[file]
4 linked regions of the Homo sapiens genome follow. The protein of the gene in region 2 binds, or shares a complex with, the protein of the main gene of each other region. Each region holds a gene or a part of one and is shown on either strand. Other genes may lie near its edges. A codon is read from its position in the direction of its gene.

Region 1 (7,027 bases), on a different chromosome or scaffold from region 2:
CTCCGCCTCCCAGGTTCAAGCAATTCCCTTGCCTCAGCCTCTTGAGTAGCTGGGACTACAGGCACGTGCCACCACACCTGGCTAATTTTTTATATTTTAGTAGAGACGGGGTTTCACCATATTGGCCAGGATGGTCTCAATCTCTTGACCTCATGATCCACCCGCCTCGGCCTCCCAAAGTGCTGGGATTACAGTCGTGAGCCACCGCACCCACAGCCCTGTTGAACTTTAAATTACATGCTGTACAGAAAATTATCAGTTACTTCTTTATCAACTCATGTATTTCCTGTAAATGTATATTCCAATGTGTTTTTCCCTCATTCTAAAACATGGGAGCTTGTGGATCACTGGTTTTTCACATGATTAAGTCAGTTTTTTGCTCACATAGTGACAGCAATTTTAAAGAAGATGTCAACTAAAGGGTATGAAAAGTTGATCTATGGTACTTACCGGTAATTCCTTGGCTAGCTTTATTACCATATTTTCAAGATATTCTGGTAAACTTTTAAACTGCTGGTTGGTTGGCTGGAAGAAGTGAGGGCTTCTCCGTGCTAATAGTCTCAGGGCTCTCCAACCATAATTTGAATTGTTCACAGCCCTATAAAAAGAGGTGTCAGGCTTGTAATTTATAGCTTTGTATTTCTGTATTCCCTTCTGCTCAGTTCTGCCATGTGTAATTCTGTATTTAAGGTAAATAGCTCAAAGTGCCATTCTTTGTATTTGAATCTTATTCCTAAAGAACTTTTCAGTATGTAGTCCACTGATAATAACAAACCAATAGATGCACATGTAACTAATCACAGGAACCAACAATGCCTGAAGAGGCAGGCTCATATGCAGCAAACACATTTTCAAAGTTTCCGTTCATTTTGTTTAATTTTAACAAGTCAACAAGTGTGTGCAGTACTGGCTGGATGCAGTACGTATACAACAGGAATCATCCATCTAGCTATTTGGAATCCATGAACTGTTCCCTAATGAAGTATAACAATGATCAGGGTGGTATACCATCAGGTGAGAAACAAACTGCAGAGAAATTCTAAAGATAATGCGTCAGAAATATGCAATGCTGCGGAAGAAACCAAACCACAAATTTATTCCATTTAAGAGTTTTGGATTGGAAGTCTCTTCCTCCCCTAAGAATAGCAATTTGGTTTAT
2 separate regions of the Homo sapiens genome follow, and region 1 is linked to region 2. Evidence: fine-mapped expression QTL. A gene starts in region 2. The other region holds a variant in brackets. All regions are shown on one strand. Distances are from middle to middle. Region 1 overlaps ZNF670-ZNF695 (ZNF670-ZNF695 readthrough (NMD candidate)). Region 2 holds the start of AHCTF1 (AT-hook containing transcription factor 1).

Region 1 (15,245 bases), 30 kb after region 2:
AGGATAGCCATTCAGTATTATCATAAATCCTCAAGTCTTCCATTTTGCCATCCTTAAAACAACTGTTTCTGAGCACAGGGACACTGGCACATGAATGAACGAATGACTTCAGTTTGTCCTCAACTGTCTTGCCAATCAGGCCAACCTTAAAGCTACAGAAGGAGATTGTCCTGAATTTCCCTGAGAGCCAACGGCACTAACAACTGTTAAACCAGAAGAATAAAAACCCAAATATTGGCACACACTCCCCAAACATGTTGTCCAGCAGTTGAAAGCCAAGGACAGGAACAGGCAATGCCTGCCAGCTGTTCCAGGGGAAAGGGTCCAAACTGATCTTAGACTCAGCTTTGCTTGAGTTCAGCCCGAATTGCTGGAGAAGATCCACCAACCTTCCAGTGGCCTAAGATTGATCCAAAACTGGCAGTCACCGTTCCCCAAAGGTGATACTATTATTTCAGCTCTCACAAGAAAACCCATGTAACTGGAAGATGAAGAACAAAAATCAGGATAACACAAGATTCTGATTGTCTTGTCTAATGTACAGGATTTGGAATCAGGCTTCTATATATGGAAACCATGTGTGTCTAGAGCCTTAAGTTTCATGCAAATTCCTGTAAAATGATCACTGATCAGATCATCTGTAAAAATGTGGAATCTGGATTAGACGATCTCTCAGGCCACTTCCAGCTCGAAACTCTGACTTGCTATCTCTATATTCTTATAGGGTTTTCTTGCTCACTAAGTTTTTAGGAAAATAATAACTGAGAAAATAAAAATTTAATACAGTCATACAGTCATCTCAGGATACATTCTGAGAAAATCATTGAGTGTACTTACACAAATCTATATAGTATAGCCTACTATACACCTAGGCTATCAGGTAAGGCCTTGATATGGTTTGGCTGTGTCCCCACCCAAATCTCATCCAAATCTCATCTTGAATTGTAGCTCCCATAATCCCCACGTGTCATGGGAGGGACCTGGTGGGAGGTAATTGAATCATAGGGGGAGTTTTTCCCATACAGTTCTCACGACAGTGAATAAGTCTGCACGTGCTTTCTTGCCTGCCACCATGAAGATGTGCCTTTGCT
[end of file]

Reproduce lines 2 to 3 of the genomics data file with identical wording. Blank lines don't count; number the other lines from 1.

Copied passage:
Region 1 (7,027 bases), on a different chromosome or scaffold from region 2:
CTCCGCCTCCCAGGTTCAAGCAATTCCCTTGCCTCAGCCTCTTGAGTAGCTGGGACTACAGGCACGTGCCACCACACCTGGCTAATTTTTTATATTTTAGTAGAGACGGGGTTTCACCATATTGGCCAGGATGGTCTCAATCTCTTGACCTCATGATCCACCCGCCTCGGCCTCCCAAAGTGCTGGGATTACAGTCGTGAGCCACCGCACCCACAGCCCTGTTGAACTTTAAATTACATGCTGTACAGAAAATTATCAGTTACTTCTTTATCAACTCATGTATTTCCTGTAAATGTATATTCCAATGTGTTTTTCCCTCATTCTAAAACATGGGAGCTTGTGGATCACTGGTTTTTCACATGATTAAGTCAGTTTTTTGCTCACATAGTGACAGCAATTTTAAAGAAGATGTCAACTAAAGGGTATGAAAAGTTGATCTATGGTACTTACCGGTAATTCCTTGGCTAGCTTTATTACCATATTTTCAAGATATTCTGGTAAACTTTTAAACTGCTGGTTGGTTGGCTGGAAGAAGTGAGGGCTTCTCCGTGCTAATAGTCTCAGGGCTCTCCAACCATAATTTGAATTGTTCACAGCCCTATAAAAAGAGGTGTCAGGCTTGTAATTTATAGCTTTGTATTTCTGTATTCCCTTCTGCTCAGTTCTGCCATGTGTAATTCTGTATTTAAGGTAAATAGCTCAAAGTGCCATTCTTTGTATTTGAATCTTATTCCTAAAGAACTTTTCAGTATGTAGTCCACTGATAATAACAAACCAATAGATGCACATGTAACTAATCACAGGAACCAACAATGCCTGAAGAGGCAGGCTCATATGCAGCAAACACATTTTCAAAGTTTCCGTTCATTTTGTTTAATTTTAACAAGTCAACAAGTGTGTGCAGTACTGGCTGGATGCAGTACGTATACAACAGGAATCATCCATCTAGCTATTTGGAATCCATGAACTGTTCCCTAATGAAGTATAACAATGATCAGGGTGGTATACCATCAGGTGAGAAACAAACTGCAGAGAAATTCTAAAGATAATGCGTCAGAAATATGCAATGCTGCGGAAGAAACCAAACCACAAATTTATTCCATTTAAGAGTTTTGGATTGGAAGTCTCTTCCTCCCCTAAGAATAGCAATTTGGTTTAT